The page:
Modernly TraditionalHaving a small space doesn't mean you can't be whimsical in design. Meet a woman who's not afraid to mix and match to create her custom interior decor. See two designers who decorated their legendary NYC studio "Carnivale" style, a California designer who uses modern closet systems to maximize her space and a couple who renovated their pad to make room for entertaining.
Bright and Sunny Beach Cottage
Emily Kroll lives with her boyfriend and works out of an 800-square-foot beach cottage in Santa Monica. Kroll designed her small space with a mix 'n match aesthetic. She used her own furniture along with pieces made or given by friends. Sure she'd like more room, but she loves her charming cottage and its location just steps away from the beach and the boardwalk.
Continuity of color also brings together eclectic furnishings from a variety of eras. In the living room, low furniture makes the ceilings seem taller. In an unused fireplace, they stowed their TV. Kroll rethought traditional in a modern way, while still appreciating the original details. In older homes, find inspiration to update by looking at the elements that were there when the house was built.
Closet CatalogerShe stores like items in clear plastic bins and created a numbered label system to organize and identify the bins. A photo album coordinates the numbered bins with photos of what's contained in each numbered bin.
Wall of InspirationKroll uses every inch of her office space. She uses dressers to house office supplies, shelves to contain an extensive library of design resources and a bench draped with textiles that hide the storage bins below. She even uses the walls as a vertical design board where she plays with groupings and inspired design schemes.
When it was first built, London Terrace Towers in Manhattan was one of the largest apartment buildings in the world. Today it's still one of the most luxurious. Alton Dulaney and Andre Da Costa love their 450-square-foot alcove studio with its air of "Carnivale." A lot of the furnishings, especially the eclectic lighting fixtures, are one-of-a-kind finds from the flea markets of Brazil.
This closet offers just enough space for an antique full bed. Dulaney and Da Costa prefer having a sleeping area that does not interfere with their studio living space.
Hip to Be SquareThey decided to play off both the classic Deco design of the building and the hip spirit of the surrounding Chelsea neighborhood. They chose a square geometry for tables, sofas and chairs. A muted palette of taupe, sage and white allows for continuity throughout the space and makes the space look bigger.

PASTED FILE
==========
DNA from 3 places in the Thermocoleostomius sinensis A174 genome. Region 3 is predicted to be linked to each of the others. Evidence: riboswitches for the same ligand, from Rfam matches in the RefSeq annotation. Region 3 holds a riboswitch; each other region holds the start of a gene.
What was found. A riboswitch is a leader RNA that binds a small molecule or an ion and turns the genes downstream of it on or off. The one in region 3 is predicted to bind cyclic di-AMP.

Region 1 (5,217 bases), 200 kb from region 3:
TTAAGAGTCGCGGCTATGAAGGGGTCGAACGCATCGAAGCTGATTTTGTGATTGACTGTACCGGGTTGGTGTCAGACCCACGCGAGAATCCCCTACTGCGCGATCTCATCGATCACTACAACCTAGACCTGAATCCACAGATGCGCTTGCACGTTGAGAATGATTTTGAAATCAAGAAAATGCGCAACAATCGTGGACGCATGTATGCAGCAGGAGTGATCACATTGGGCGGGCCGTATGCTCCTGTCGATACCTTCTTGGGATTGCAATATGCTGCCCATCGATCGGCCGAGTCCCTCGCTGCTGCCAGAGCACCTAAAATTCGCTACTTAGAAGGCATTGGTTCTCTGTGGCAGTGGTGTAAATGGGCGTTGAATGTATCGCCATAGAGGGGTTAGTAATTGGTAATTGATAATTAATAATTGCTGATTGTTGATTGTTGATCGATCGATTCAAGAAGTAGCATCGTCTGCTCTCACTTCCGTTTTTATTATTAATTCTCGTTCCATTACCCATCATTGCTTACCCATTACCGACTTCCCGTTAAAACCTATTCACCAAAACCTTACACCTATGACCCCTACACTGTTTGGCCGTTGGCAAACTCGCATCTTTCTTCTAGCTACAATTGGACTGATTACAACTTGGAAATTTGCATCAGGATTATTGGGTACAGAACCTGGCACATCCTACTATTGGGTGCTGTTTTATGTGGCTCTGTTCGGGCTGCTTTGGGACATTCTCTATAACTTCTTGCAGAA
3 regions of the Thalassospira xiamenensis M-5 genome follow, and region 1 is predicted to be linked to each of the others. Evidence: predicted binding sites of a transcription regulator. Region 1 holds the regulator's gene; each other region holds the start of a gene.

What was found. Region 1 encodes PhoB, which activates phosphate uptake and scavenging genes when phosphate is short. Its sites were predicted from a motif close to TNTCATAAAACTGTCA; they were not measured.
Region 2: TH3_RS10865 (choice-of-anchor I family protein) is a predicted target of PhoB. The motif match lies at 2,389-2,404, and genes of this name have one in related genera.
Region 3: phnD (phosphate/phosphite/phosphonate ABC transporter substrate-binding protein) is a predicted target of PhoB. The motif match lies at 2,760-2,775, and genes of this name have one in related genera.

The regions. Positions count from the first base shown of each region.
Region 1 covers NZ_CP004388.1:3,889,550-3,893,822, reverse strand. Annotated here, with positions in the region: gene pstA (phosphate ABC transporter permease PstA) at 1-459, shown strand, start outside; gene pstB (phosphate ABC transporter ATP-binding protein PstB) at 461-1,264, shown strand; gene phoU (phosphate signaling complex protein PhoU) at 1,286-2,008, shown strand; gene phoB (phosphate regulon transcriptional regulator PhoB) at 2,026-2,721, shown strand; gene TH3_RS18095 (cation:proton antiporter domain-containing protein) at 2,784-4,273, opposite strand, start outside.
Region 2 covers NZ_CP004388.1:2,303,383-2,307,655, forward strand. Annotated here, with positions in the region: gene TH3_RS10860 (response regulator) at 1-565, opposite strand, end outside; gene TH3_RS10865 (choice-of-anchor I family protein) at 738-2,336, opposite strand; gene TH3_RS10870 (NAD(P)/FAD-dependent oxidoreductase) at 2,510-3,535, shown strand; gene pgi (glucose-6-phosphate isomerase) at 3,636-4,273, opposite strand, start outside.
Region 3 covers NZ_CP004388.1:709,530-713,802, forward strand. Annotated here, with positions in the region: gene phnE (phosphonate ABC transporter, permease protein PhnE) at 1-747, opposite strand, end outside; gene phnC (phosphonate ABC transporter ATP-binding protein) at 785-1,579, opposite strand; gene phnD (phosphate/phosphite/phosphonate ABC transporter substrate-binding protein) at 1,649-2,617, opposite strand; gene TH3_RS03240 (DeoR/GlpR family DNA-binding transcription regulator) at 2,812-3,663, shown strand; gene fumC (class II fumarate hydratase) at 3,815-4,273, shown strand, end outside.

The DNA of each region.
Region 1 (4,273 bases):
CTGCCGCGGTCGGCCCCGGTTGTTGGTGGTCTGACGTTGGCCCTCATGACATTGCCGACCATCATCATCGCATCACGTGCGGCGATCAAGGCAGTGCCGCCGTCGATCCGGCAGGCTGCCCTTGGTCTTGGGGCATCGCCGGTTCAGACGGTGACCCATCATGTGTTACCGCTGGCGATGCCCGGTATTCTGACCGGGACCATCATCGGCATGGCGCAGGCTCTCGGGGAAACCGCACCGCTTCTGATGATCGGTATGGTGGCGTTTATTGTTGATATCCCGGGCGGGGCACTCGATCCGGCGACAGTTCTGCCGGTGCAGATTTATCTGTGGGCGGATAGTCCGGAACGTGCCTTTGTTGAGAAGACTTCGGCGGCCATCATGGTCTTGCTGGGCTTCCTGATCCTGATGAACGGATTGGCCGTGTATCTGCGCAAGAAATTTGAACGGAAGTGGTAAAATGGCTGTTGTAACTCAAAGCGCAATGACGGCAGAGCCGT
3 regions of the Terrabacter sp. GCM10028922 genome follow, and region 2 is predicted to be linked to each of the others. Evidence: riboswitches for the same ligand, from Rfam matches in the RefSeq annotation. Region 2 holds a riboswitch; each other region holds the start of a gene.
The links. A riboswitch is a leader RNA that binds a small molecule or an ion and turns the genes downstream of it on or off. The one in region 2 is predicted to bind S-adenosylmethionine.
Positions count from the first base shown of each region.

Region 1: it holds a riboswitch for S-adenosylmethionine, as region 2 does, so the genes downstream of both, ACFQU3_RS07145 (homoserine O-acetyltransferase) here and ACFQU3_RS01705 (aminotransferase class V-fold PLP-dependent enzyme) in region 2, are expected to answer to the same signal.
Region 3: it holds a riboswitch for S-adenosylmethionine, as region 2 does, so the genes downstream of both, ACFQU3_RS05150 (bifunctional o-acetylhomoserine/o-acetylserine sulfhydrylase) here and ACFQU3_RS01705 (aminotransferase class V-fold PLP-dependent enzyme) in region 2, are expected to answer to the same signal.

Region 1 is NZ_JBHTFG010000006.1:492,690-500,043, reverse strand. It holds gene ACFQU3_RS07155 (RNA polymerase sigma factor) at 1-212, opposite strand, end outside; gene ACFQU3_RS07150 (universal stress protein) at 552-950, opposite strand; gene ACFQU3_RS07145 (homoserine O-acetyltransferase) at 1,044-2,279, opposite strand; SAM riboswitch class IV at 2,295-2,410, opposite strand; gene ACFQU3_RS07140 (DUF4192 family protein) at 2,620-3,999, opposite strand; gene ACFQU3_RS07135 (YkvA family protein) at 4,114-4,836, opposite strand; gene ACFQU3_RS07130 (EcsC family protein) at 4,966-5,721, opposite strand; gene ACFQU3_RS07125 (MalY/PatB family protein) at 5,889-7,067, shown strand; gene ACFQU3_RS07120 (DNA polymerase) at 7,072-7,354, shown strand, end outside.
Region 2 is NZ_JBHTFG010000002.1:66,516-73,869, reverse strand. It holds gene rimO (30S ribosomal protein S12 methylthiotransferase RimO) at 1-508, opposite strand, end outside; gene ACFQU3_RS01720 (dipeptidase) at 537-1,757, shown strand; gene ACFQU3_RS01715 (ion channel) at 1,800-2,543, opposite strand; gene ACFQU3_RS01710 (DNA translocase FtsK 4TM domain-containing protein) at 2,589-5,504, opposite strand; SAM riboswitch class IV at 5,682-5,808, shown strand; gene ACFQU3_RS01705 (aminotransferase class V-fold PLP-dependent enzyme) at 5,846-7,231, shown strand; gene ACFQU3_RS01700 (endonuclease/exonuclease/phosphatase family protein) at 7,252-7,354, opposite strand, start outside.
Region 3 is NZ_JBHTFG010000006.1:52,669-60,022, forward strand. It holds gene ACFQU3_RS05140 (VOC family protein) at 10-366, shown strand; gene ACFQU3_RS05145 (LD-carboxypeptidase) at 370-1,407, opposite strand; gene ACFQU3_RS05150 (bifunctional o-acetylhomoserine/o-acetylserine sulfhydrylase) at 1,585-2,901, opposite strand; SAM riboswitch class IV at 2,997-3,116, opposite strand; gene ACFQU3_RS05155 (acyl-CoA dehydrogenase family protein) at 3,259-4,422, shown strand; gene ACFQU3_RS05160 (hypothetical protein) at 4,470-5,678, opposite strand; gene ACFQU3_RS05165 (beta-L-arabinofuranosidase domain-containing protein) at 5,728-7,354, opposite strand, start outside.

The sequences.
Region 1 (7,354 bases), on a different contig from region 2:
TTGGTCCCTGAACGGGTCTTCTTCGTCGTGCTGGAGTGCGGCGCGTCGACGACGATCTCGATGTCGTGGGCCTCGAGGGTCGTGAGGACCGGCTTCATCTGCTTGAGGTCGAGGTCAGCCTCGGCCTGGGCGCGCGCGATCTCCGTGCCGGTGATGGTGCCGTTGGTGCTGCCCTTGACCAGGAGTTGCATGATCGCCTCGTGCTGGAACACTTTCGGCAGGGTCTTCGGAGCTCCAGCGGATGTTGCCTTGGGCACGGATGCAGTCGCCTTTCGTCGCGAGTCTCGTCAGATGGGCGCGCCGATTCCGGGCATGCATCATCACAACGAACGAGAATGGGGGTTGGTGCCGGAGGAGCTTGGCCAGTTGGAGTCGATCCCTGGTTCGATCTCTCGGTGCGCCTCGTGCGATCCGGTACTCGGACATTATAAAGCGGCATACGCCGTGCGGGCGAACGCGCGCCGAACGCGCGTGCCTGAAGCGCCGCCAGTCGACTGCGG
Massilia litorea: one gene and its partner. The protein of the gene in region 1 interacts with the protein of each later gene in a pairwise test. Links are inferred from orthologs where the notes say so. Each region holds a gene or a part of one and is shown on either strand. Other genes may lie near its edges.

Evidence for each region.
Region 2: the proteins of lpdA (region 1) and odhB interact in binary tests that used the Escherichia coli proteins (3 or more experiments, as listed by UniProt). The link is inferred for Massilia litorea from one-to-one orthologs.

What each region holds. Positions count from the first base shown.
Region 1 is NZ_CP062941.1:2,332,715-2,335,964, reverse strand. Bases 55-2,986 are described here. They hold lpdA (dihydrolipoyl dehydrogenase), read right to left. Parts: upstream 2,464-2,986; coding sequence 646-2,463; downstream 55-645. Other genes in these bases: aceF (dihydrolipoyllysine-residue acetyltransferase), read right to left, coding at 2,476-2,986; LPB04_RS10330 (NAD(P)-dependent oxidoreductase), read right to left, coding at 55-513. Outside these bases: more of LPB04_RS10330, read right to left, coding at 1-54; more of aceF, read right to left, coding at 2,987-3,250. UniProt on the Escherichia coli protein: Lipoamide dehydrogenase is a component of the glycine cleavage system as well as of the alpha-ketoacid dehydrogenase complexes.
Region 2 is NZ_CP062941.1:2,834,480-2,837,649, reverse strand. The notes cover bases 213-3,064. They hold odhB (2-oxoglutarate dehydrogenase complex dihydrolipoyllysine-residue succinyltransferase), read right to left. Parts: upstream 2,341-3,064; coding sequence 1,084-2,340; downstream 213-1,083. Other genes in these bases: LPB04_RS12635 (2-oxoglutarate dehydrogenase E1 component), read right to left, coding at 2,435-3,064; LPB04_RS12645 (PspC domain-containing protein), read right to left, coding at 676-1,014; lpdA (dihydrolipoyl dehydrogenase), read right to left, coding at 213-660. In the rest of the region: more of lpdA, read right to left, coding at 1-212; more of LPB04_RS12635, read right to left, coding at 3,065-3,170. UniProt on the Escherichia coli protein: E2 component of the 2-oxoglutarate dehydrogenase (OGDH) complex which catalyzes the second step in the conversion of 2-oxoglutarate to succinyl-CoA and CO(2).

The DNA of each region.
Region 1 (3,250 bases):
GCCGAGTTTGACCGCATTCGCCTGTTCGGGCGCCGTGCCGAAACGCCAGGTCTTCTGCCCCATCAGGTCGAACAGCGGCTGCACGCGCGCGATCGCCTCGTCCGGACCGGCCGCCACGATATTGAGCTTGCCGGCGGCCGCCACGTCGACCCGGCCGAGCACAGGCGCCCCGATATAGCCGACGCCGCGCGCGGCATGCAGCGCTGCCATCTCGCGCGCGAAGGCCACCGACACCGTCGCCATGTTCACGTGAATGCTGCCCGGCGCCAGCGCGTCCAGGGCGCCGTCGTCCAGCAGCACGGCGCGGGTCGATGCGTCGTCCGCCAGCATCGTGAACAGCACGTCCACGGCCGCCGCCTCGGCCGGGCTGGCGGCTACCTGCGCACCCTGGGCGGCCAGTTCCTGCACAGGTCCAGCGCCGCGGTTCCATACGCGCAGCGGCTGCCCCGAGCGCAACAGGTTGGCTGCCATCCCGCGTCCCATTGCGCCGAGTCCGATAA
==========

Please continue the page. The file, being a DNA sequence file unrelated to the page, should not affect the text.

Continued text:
Chic BoutiqueMid-Century Modern Chic
After purchasing a tiny studio apartment in downtown Long Beach, California, Marnie Dorf committed to creating a well-designed space with practical function. The highlight of her studio is her boutique-themed, walk-in closet. Originally designed to fit a Murphy bed and built-in dresser, she decided that sleeping in the cramped space wasn't her style. The closet is now completely dedicated to voguish storage.
By keeping her belongings neatly tucked away in a modern closet system, she has been able to reduce clutter and streamline her 398-square-foot studio space.
Stylizing StorageDorf also found that using vibrant wallpaper was a funky way to give energy to a small space. If you enjoy looking at what you have, display it. Express your style in the space you have.
The Heart of Their HomeA Tiny Refuge for a Family of Three
When Rob Mank and Lauren Wein first saw their railroad style, 600-square-foot New York City co-op, the thing they liked best about it was that they could afford it. While fitting a family of three into a small apartment certainly involves challenges, Mank and Wein love their tiny refuge; it's easy to keep clean and they're never far from anything or each other.
The couple defined the dining area with built-in seating and lighting fixtures. They are able to seat eight guests at the very long and narrow dining room table. The seating also conceals huge, sliding storage drawers below.
Kosher KitchenFor this, they need lots of storage. Cabinets that use the full height of the room and a few large drawers provide them with the space they need. One of Mank's favorite features of the kitchen is the continuous stainless steel counter, sink and backsplash. It's easy to keep clean and it looks smart, too.
Keeping It TogetherTo highlight this connection of the rooms, the couple built an entire wall of custom cabinetry that conceals both Mank's and Wein's clothes, a linen closet, a coat closet and their daughter Sadie's toys and baby things. The cabinetry also conceals a home office complete with desk. When building closets along a long wall, it's best to use a smaller number of larger doors to keep the area from looking too cluttered or compartmentalized.